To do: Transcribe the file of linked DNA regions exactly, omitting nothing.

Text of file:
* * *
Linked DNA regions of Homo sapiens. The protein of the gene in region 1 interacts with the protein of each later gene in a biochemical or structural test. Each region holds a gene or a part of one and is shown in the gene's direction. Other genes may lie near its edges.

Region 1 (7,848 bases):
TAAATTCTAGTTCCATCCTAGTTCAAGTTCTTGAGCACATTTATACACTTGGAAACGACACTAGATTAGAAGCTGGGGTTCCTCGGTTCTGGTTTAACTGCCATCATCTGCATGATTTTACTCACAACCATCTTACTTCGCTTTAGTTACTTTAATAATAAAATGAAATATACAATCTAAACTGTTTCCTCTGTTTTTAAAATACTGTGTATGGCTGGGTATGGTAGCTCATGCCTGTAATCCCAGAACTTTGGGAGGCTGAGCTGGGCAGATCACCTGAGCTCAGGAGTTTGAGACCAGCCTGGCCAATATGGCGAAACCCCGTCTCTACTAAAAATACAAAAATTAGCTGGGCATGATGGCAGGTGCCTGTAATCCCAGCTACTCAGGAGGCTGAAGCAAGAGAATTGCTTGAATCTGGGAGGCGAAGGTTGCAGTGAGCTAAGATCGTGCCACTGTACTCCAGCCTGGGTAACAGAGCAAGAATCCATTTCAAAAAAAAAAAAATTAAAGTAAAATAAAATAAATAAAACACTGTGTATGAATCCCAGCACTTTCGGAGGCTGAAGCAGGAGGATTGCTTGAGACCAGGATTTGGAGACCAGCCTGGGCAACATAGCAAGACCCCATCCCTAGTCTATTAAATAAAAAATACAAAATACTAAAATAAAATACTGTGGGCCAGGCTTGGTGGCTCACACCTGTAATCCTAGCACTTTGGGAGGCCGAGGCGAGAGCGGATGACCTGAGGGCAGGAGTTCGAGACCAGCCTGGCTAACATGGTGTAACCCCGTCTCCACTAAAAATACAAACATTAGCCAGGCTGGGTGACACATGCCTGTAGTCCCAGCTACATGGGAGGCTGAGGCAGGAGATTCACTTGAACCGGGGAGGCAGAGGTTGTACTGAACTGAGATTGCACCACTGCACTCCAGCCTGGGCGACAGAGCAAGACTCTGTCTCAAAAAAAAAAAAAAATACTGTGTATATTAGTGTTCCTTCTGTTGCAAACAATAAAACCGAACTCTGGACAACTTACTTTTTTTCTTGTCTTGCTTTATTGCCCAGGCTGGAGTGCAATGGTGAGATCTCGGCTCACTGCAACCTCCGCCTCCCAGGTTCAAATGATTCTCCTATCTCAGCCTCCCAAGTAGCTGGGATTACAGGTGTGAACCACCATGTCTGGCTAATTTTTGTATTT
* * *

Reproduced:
Linked DNA regions of Homo sapiens. The protein of the gene in region 1 interacts with the protein of each later gene in a biochemical or structural test. Each region holds a gene or a part of one and is shown in the gene's direction. Other genes may lie near its edges.

Region 1 (7,848 bases):
TAAATTCTAGTTCCATCCTAGTTCAAGTTCTTGAGCACATTTATACACTTGGAAACGACACTAGATTAGAAGCTGGGGTTCCTCGGTTCTGGTTTAACTGCCATCATCTGCATGATTTTACTCACAACCATCTTACTTCGCTTTAGTTACTTTAATAATAAAATGAAATATACAATCTAAACTGTTTCCTCTGTTTTTAAAATACTGTGTATGGCTGGGTATGGTAGCTCATGCCTGTAATCCCAGAACTTTGGGAGGCTGAGCTGGGCAGATCACCTGAGCTCAGGAGTTTGAGACCAGCCTGGCCAATATGGCGAAACCCCGTCTCTACTAAAAATACAAAAATTAGCTGGGCATGATGGCAGGTGCCTGTAATCCCAGCTACTCAGGAGGCTGAAGCAAGAGAATTGCTTGAATCTGGGAGGCGAAGGTTGCAGTGAGCTAAGATCGTGCCACTGTACTCCAGCCTGGGTAACAGAGCAAGAATCCATTTCAAAAAAAAAAAAATTAAAGTAAAATAAAATAAATAAAACACTGTGTATGAATCCCAGCACTTTCGGAGGCTGAAGCAGGAGGATTGCTTGAGACCAGGATTTGGAGACCAGCCTGGGCAACATAGCAAGACCCCATCCCTAGTCTATTAAATAAAAAATACAAAATACTAAAATAAAATACTGTGGGCCAGGCTTGGTGGCTCACACCTGTAATCCTAGCACTTTGGGAGGCCGAGGCGAGAGCGGATGACCTGAGGGCAGGAGTTCGAGACCAGCCTGGCTAACATGGTGTAACCCCGTCTCCACTAAAAATACAAACATTAGCCAGGCTGGGTGACACATGCCTGTAGTCCCAGCTACATGGGAGGCTGAGGCAGGAGATTCACTTGAACCGGGGAGGCAGAGGTTGTACTGAACTGAGATTGCACCACTGCACTCCAGCCTGGGCGACAGAGCAAGACTCTGTCTCAAAAAAAAAAAAAAATACTGTGTATATTAGTGTTCCTTCTGTTGCAAACAATAAAACCGAACTCTGGACAACTTACTTTTTTTCTTGTCTTGCTTTATTGCCCAGGCTGGAGTGCAATGGTGAGATCTCGGCTCACTGCAACCTCCGCCTCCCAGGTTCAAATGATTCTCCTATCTCAGCCTCCCAAGTAGCTGGGATTACAGGTGTGAACCACCATGTCTGGCTAATTTTTGTATTT